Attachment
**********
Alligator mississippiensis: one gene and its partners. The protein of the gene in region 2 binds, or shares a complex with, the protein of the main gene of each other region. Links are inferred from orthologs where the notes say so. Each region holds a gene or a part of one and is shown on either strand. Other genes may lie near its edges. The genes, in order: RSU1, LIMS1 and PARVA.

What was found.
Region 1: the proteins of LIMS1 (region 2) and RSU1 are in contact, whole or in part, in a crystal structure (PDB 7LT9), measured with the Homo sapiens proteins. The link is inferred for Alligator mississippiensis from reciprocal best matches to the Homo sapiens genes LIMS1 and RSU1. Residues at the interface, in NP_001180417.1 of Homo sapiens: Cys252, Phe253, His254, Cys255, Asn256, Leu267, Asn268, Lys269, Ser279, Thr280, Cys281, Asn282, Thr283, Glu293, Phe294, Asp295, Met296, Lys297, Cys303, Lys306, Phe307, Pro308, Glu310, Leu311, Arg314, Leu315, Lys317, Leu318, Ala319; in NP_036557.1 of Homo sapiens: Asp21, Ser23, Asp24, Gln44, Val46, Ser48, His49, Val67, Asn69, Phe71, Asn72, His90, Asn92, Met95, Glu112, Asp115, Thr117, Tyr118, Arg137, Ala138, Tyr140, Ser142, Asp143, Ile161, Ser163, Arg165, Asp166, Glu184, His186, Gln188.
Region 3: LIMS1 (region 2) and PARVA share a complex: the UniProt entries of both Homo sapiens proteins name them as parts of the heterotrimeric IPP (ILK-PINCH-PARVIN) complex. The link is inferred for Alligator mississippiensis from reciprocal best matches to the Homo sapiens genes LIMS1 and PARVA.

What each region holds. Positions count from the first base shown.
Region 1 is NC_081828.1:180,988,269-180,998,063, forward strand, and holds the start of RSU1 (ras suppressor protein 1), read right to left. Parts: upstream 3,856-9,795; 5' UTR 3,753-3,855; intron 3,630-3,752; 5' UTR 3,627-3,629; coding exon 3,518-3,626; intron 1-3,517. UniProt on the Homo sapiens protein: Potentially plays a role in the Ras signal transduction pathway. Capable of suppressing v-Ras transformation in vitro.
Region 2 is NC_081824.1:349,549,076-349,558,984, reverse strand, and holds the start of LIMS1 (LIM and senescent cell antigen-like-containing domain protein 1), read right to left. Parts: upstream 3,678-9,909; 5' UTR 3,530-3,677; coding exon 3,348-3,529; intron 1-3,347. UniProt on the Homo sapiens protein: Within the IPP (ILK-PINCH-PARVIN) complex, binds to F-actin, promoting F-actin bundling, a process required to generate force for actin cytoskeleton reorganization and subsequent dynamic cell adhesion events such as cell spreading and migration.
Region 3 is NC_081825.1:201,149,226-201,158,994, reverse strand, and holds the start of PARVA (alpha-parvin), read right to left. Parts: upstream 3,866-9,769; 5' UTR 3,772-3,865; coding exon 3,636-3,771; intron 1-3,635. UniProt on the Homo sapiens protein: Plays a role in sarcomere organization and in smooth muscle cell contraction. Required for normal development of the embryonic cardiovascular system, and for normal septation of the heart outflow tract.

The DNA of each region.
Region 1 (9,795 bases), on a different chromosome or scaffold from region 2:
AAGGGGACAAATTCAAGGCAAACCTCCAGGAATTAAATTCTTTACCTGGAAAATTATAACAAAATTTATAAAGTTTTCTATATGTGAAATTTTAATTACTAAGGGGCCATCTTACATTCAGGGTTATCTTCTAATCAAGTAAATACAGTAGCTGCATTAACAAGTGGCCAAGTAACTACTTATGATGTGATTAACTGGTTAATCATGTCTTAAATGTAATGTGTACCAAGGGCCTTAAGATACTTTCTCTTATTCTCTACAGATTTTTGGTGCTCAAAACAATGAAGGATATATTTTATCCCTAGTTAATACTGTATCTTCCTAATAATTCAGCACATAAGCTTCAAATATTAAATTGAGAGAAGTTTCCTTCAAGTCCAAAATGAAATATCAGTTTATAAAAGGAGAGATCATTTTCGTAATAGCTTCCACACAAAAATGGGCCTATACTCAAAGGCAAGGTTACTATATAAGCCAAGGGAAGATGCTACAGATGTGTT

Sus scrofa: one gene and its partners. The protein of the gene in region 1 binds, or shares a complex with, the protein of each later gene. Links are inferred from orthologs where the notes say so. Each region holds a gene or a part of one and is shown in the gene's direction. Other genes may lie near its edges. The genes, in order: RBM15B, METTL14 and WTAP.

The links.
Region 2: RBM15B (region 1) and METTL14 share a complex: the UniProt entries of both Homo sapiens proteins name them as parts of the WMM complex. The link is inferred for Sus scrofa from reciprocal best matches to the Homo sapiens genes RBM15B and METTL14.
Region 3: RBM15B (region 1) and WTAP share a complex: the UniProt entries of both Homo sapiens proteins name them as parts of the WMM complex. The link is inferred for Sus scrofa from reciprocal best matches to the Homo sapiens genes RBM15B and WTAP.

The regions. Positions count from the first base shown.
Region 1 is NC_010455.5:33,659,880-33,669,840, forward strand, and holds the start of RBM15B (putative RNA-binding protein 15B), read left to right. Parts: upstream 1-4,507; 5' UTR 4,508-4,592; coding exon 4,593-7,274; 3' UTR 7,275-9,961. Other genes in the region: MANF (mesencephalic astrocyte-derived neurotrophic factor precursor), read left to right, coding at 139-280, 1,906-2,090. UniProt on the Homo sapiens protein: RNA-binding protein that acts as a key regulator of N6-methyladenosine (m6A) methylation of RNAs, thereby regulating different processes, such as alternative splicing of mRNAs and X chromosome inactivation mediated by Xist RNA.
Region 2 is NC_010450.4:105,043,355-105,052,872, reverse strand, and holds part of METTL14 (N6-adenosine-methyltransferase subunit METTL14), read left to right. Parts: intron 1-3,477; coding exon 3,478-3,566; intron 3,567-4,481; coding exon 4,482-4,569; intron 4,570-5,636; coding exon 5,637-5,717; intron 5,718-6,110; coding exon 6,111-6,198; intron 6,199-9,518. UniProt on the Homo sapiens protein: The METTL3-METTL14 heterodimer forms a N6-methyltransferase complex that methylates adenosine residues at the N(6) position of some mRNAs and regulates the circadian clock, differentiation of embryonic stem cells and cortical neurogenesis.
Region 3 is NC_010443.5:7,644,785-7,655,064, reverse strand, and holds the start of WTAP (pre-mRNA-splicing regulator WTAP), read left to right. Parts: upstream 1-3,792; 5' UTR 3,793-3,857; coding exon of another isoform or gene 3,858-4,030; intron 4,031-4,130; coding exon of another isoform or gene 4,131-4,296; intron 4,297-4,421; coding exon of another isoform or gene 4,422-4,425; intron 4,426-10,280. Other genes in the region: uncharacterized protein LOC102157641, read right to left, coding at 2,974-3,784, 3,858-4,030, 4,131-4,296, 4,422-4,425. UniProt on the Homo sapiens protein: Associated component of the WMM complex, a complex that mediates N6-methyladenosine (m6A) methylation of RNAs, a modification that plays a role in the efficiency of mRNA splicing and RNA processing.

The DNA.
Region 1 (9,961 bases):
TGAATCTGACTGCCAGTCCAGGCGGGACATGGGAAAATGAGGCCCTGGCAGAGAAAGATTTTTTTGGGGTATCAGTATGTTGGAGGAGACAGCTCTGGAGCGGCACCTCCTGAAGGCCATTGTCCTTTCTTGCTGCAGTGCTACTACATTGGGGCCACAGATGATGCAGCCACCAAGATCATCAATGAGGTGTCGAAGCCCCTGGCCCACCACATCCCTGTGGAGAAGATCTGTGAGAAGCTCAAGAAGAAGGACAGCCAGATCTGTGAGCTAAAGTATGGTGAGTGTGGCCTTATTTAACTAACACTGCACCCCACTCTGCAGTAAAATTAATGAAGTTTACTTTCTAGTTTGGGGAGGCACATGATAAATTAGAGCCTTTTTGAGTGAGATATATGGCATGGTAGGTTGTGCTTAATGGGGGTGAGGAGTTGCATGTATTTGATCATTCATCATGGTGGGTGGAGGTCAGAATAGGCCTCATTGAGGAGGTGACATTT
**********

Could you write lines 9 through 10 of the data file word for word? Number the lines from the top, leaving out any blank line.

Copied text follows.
The DNA of each region.
Region 1 (9,795 bases), on a different chromosome or scaffold from region 2: